The killings took place throughout the night of Nov. 9 as security forces of the region’s ruling Tigray People’s Liberation Front, or TPLF, were retreating from the advance of federal government troops, the commission said.
The victims were beaten to death with sticks, stabbed with knives, machetes and hatchets, and strangled with ropes, according to the report. Many others were severely injured and property looted or destroyed, the commission said.
“The killings, bodily and mental injury, as well as the destruction that went on throughout the night . . . indicate the commission of grave human rights violations which may amount to crimes against humanity and war crimes,” the commission said.
The Ethiopian Human Rights Commission’s findings could not be independently verified, but they echo similar accounts reported earlier by Amnesty International, which cited witness statements, photos and videos as evidence.
The commission’s findings, the result of a week-long investigation in the town, are the first evidence of possible war crimes being committed in Tigray, where government troops and TPLF forces have been fighting since Nov. 4 in a conflict many fear could destabilize the Horn of Africa.
Ethiopian Prime Minister Abiy Ahmed in a statement called the commission’s findings “heart-wrenching” and urged the international community “to condemn these atrocious acts of crimes against humanity.”
There was no immediate response to the commission’s report from the TPLF. The regional government and refugees fleeing the fighting have accused government forces of targeting ethnic Tigrayans.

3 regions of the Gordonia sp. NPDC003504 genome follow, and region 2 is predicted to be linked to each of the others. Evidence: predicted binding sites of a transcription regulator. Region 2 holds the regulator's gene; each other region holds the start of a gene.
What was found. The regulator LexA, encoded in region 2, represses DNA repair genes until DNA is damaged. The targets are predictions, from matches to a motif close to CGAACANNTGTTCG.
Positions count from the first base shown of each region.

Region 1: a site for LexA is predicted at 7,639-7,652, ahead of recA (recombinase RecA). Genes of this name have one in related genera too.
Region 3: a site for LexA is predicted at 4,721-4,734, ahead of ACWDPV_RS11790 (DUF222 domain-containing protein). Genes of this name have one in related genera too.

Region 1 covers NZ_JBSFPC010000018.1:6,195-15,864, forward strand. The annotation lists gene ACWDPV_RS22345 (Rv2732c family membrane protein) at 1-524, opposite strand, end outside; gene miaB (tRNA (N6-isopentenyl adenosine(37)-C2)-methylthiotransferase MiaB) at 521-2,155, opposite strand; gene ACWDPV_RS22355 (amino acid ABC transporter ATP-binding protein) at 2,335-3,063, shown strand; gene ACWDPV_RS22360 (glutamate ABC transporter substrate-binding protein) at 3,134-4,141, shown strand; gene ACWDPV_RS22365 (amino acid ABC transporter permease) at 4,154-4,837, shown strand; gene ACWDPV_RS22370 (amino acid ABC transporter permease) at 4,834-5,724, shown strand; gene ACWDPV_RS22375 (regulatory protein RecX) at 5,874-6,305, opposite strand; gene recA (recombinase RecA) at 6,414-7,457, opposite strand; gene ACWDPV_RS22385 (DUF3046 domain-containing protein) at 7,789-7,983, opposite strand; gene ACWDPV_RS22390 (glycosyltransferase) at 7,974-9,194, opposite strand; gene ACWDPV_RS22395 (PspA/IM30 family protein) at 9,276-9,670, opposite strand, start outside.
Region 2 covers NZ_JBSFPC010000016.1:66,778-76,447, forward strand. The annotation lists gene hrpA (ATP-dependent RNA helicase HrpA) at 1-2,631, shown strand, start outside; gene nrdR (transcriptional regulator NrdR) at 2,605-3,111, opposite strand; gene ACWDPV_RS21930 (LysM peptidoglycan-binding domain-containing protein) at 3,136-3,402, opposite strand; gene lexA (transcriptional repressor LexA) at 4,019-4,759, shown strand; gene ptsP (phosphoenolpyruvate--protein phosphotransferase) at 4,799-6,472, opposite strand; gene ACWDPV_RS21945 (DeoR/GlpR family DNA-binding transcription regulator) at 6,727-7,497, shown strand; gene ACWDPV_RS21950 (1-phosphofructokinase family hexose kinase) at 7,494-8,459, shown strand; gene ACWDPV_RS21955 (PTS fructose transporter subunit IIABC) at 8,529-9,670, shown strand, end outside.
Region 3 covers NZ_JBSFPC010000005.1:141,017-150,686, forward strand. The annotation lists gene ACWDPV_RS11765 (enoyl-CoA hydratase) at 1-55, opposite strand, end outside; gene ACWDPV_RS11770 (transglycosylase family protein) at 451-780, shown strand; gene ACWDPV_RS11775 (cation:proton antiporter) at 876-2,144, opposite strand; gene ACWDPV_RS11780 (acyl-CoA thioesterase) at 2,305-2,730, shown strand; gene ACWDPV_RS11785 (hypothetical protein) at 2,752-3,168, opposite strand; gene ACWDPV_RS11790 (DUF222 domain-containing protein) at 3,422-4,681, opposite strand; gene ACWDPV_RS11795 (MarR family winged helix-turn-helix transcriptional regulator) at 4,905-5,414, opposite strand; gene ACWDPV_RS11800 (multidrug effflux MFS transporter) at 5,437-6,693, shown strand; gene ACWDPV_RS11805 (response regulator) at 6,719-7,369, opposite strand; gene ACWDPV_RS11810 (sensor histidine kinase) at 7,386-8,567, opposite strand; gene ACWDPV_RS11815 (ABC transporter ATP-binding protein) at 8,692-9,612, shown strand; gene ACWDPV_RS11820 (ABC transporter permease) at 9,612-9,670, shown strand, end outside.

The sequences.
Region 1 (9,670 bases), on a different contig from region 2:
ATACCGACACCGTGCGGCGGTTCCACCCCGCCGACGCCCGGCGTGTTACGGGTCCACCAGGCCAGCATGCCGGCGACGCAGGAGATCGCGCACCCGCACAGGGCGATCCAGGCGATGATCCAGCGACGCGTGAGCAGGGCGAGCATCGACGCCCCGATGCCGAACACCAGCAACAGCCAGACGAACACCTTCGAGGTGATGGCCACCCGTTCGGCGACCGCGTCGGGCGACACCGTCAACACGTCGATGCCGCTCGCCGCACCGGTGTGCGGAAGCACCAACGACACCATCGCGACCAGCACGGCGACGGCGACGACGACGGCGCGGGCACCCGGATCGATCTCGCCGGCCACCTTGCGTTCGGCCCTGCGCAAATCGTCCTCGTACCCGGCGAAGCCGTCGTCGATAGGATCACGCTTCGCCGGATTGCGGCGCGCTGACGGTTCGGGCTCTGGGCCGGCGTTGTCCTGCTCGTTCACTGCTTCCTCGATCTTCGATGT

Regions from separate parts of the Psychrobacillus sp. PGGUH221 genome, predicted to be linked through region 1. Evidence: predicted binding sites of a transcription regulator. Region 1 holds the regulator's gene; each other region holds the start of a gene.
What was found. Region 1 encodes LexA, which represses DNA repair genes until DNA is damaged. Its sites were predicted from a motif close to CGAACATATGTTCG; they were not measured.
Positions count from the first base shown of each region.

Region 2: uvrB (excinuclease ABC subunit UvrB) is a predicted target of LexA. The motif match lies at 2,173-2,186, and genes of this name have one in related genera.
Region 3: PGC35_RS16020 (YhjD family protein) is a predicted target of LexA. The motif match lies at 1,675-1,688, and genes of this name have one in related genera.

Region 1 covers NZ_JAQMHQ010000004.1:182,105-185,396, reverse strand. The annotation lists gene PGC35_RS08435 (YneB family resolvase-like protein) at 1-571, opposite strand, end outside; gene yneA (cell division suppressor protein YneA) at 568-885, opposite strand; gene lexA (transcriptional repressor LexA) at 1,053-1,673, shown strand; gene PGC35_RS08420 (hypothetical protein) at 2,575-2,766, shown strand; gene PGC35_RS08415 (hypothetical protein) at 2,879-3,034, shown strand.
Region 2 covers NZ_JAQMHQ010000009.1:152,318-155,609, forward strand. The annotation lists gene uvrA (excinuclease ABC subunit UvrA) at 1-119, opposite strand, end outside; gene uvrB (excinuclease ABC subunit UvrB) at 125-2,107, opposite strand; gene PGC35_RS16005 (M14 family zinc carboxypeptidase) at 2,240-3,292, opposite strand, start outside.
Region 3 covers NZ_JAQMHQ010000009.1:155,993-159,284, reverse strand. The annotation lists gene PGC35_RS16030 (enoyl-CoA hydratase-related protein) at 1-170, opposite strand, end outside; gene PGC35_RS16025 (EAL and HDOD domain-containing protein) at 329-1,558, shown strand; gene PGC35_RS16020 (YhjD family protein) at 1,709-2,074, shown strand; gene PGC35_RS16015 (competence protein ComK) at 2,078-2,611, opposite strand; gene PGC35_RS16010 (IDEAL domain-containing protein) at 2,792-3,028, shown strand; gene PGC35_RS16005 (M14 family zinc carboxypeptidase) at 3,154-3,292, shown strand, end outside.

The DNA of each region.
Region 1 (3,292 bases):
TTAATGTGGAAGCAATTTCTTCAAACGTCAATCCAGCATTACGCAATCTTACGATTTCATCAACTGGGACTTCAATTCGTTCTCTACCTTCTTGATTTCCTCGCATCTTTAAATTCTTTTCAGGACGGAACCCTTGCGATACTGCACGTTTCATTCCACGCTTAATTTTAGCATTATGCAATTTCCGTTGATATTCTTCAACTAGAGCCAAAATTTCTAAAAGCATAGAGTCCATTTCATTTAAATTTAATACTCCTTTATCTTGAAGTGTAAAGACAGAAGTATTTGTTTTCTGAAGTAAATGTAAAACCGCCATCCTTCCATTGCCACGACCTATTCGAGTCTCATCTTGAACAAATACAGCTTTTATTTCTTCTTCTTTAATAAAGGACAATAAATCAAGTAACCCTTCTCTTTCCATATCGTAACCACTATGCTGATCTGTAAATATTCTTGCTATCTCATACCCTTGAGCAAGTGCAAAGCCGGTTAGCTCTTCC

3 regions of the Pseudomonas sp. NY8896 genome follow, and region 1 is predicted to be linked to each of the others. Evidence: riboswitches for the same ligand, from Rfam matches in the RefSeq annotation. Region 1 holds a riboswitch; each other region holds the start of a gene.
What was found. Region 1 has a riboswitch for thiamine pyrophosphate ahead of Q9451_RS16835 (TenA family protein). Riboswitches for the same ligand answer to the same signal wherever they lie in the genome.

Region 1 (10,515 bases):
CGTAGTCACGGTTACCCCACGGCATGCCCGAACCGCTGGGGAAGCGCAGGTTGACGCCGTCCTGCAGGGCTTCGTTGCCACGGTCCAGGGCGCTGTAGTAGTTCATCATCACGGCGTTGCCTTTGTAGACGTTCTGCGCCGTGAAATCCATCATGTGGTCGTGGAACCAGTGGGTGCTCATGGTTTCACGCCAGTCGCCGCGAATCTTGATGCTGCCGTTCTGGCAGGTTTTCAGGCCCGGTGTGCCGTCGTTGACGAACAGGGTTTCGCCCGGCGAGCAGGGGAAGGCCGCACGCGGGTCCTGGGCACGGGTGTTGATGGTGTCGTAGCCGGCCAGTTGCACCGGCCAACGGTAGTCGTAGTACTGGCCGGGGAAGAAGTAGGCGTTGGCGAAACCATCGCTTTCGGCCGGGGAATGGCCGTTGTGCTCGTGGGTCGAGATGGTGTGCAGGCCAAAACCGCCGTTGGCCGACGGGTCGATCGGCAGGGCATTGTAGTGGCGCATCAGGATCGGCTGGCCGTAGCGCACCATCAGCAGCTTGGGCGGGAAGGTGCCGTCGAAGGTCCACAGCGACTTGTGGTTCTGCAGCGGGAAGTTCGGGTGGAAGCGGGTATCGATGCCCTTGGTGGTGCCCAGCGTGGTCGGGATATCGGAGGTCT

The commission warned that the death toll from the massacre could be much higher, as many people were still missing and bodies were hidden in fields outside the town.
Survivors told investigators that some residents in the town hid people in their homes, in churches and in farm fields as the Samri gangs raided the town.
“The unimaginably atrocious crime committed against civilians for no reason other than their ethnicity is heartbreaking,” the commission’s chief, Daniel Bekele, said in a statement, calling for the perpetrators of the attacks to be brought to justice.
Abiy, who comes from the Oromo, the largest ethnic group in Ethiopia, on Sunday issued a 72-hour ultimatum to Tigray’s leaders and combatants to surrender before government forces attack the capital Mekele, with a population of about half a million. The deadline is Wednesday.
The conflict erupted when Abiy sent troops to Tigray after the TPLF army and local militia attacked government military bases in the region and tried to steal artillery and other military equipment. The conflict spread across the border to Eritrea when Tigrayan forces fired several rockets at its capital and sent at least 40,000 refugees fleeing into Sudan.